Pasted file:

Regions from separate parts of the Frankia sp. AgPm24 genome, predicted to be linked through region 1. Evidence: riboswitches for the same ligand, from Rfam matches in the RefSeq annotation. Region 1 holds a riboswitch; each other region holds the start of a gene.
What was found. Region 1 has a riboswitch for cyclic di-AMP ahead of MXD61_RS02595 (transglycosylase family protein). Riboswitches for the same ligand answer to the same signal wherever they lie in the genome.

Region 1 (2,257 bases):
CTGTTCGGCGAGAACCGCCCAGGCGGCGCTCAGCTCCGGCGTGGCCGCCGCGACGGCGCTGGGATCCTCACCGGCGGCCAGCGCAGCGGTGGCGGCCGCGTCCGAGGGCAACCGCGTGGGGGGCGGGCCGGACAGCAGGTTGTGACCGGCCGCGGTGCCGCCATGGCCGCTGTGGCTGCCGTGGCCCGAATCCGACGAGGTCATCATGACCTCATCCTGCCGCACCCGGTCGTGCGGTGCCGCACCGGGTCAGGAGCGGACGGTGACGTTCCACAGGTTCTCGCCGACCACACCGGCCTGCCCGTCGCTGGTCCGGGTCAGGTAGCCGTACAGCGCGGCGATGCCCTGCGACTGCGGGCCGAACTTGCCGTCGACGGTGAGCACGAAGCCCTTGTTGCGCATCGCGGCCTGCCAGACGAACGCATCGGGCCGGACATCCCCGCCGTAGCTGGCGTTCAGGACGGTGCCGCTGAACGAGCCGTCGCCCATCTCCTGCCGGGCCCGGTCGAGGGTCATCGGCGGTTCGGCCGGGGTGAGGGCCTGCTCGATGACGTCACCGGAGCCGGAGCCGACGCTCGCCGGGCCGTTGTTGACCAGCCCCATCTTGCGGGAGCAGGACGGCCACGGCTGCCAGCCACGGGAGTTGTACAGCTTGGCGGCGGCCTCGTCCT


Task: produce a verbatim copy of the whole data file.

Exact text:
Regions from separate parts of the Frankia sp. AgPm24 genome, predicted to be linked through region 1. Evidence: riboswitches for the same ligand, from Rfam matches in the RefSeq annotation. Region 1 holds a riboswitch; each other region holds the start of a gene.
What was found. Region 1 has a riboswitch for cyclic di-AMP ahead of MXD61_RS02595 (transglycosylase family protein). Riboswitches for the same ligand answer to the same signal wherever they lie in the genome.

Region 1 (2,257 bases):
CTGTTCGGCGAGAACCGCCCAGGCGGCGCTCAGCTCCGGCGTGGCCGCCGCGACGGCGCTGGGATCCTCACCGGCGGCCAGCGCAGCGGTGGCGGCCGCGTCCGAGGGCAACCGCGTGGGGGGCGGGCCGGACAGCAGGTTGTGACCGGCCGCGGTGCCGCCATGGCCGCTGTGGCTGCCGTGGCCCGAATCCGACGAGGTCATCATGACCTCATCCTGCCGCACCCGGTCGTGCGGTGCCGCACCGGGTCAGGAGCGGACGGTGACGTTCCACAGGTTCTCGCCGACCACACCGGCCTGCCCGTCGCTGGTCCGGGTCAGGTAGCCGTACAGCGCGGCGATGCCCTGCGACTGCGGGCCGAACTTGCCGTCGACGGTGAGCACGAAGCCCTTGTTGCGCATCGCGGCCTGCCAGACGAACGCATCGGGCCGGACATCCCCGCCGTAGCTGGCGTTCAGGACGGTGCCGCTGAACGAGCCGTCGCCCATCTCCTGCCGGGCCCGGTCGAGGGTCATCGGCGGTTCGGCCGGGGTGAGGGCCTGCTCGATGACGTCACCGGAGCCGGAGCCGACGCTCGCCGGGCCGTTGTTGACCAGCCCCATCTTGCGGGAGCAGGACGGCCACGGCTGCCAGCCACGGGAGTTGTACAGCTTGGCGGCGGCCTCGTCCT